Printer Friendly

Beware the gifts that could be seen as bribes: new anti-bribery laws come into force later this year. Break them and you could face fines - or prison.

From an elaborate plot to supply sub-grade tomatoes to one of the world's leading food manufacturers, to kickbacks from corn suppliers to a local fast food franchise, the food industry is not immune to the dangers of bribery and corruption.

In a move to combat this issue, the UK Bribery Act is set to come into force later this year. A long time; coming, the Act combines a rag-tag collection of regulations, which introduce tough new rules to cover the private and public sectors. The new rules will hold not just the individual who gives or receives the bribe responsible, but also senior officers who turn a blind eye. Bribery will be outlawed in the UK and even companies that commit offences abroad can be charged. As a result, companies that conduct even minimal business in the UK will fall within the scope of the Act.

Under the legislation, directors face disqualification for 15 years and prison sentences of up to 10 years, in addition to unlimited fines. Companies, meanwhile, are liable for unlimited fines and possible exclusion from future public sector tenders. The immediate challenge is, therefore, to implement effective anti-corruption policies. Companies should be identifying and then taking steps to reduce their risk.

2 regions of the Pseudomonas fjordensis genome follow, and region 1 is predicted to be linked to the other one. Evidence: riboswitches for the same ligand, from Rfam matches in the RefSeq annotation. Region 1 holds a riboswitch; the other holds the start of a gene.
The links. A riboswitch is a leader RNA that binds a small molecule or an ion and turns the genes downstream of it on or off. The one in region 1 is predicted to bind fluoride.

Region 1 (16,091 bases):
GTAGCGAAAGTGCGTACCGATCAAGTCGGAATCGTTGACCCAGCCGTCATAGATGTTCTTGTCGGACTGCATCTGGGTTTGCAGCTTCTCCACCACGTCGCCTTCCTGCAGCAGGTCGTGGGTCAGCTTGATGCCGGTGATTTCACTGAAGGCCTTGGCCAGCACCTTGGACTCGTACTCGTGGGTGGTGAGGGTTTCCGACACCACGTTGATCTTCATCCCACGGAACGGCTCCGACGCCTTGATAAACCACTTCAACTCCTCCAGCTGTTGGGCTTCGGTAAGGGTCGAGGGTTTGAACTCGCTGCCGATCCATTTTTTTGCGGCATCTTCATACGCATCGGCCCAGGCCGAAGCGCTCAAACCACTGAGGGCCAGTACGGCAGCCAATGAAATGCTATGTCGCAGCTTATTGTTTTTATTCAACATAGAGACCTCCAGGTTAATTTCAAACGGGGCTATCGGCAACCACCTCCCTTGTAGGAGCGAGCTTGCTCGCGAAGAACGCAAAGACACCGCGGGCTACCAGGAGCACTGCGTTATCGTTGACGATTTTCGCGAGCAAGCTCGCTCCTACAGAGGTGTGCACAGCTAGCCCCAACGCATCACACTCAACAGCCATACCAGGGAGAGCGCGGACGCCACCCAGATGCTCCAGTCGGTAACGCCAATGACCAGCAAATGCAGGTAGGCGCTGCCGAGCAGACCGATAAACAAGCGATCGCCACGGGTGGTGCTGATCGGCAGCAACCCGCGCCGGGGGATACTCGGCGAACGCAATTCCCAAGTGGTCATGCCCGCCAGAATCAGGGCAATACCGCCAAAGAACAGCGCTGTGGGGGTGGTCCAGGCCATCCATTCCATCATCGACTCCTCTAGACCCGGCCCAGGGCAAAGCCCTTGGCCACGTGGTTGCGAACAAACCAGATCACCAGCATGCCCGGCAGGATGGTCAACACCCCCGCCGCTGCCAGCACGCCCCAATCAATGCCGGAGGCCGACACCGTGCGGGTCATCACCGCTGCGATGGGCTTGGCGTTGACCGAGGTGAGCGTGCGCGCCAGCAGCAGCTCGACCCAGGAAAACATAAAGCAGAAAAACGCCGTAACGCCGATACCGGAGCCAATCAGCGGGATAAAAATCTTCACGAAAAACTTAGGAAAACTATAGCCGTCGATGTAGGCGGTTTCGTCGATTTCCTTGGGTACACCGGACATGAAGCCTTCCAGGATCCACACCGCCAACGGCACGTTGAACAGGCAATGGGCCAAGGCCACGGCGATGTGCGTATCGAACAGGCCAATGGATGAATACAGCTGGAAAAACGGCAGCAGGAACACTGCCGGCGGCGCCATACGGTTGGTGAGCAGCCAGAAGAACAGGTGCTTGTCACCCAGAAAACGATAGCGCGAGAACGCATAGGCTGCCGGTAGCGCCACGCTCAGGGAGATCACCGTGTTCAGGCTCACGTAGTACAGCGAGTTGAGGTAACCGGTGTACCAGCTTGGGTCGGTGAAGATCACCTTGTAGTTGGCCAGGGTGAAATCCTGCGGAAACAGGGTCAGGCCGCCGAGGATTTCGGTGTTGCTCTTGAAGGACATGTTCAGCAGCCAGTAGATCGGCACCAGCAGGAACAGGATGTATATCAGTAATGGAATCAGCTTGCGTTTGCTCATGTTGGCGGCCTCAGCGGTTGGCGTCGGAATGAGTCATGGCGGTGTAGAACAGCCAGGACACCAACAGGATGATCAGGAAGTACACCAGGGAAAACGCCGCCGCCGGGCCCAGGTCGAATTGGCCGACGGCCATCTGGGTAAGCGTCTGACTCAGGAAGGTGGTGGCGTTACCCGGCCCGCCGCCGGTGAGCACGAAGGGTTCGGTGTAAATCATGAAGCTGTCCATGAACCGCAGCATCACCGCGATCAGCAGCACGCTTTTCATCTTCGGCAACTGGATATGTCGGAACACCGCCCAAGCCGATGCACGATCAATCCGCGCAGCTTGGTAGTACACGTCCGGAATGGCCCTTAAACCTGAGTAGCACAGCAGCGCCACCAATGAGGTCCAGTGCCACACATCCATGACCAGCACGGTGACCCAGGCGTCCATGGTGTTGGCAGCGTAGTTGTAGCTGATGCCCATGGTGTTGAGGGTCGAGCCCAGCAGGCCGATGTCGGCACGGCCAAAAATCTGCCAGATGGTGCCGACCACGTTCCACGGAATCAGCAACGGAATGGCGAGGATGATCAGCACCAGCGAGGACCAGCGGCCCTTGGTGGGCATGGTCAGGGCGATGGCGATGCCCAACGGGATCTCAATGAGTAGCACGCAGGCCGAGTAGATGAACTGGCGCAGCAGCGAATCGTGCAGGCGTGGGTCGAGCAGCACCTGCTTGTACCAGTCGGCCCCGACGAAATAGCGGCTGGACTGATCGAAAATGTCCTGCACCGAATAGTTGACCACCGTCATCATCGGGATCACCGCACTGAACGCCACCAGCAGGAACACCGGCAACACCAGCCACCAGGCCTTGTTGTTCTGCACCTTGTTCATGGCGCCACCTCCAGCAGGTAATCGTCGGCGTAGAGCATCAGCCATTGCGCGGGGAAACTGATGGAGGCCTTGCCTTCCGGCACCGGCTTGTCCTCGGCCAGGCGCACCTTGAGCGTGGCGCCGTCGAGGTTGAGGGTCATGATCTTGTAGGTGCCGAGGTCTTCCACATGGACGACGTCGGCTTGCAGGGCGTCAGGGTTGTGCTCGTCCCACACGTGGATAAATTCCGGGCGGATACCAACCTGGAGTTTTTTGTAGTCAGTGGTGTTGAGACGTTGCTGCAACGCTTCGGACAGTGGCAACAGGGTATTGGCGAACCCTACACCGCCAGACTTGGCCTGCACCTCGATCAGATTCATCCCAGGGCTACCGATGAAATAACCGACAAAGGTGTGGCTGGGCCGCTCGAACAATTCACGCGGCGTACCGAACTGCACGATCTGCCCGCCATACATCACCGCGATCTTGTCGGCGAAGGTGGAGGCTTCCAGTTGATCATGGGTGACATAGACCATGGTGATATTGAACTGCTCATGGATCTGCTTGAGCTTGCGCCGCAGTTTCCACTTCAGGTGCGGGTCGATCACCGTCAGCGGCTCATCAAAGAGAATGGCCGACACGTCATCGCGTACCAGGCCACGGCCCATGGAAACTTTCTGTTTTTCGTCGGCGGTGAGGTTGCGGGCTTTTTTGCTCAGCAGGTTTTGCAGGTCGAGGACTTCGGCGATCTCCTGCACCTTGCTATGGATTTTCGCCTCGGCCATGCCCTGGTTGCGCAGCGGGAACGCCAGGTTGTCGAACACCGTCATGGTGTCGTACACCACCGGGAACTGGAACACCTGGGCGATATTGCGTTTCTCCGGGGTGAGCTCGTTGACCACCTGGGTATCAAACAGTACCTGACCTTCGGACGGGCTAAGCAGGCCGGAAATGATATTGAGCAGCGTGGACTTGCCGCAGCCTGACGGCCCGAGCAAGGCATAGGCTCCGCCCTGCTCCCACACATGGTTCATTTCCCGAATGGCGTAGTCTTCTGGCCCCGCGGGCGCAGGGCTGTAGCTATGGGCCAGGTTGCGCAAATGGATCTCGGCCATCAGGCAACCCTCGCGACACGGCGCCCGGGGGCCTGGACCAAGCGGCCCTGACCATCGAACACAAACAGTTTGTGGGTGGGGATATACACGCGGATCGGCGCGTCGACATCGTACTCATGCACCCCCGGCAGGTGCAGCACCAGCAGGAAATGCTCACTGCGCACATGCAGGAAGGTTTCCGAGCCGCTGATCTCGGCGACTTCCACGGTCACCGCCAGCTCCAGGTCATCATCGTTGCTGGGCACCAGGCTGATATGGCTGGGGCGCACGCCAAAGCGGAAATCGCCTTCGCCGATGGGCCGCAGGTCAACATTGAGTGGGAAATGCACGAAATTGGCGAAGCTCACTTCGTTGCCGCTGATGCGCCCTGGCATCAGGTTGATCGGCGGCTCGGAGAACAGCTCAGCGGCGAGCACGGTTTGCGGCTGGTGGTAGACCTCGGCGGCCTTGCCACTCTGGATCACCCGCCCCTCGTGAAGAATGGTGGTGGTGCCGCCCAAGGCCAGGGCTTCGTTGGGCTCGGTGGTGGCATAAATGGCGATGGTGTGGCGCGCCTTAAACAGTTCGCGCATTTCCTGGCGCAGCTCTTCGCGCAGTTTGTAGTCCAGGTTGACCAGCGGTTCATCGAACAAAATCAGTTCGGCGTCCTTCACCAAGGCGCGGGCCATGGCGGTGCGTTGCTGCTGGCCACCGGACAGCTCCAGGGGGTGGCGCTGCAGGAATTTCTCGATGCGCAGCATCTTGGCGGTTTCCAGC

The Act is also expected to curtail the use of lavish corporate hospitality. While legitimate relationship building will of course continue, companies are expected to implement policies to limit excessive hospitality, which could suggest improper influence.

In practice, the timing of such hospitality may also be a deciding factor. For example, entertaining a potential customer ahead of a tender process would potentially be a cause for concern, whereas in other circumstances the same entertainment may be perfectly acceptable.

Companies need to think carefully about improving their procedures for preventing corruption and bribery. There is no 'one size fits all' and taking appropriate steps to introduce appropriate systems and processes will go a long way in demonstrating a cohesive approach to tackling such threats.

Catriona Munro is a partner in the EU competition and regulatory team at Maclay Murray & pens LLP

COPYRIGHT 2011 William Reed Ltd.
No portion of this article can be reproduced without the express written permission from the copyright holder.
Copyright 2011 Gale, Cengage Learning. All rights reserved.

 
Article Details
Printer friendly Cite/link Email Feedback
Title Annotation:THIRD PARTY
Comment:Beware the gifts that could be seen as bribes: new anti-bribery laws come into force later this year.
Author:Munro, Catriona
Publication:Grocer
Geographic Code:4EUUK
Date:Mar 19, 2011
Words:345
Previous Article:Osborne, stop bashing beer and freeze duty! Taxes on this lower-strength alcohol should be lower than on other drinks - it costs more to produce.
Next Article:Calories are not all created equal: WeightWatchers US has dropped its points system. The DH must take note.
Topics:

Terms of use | Privacy policy | Copyright © 2018 Farlex, Inc. | Feedback | For webmasters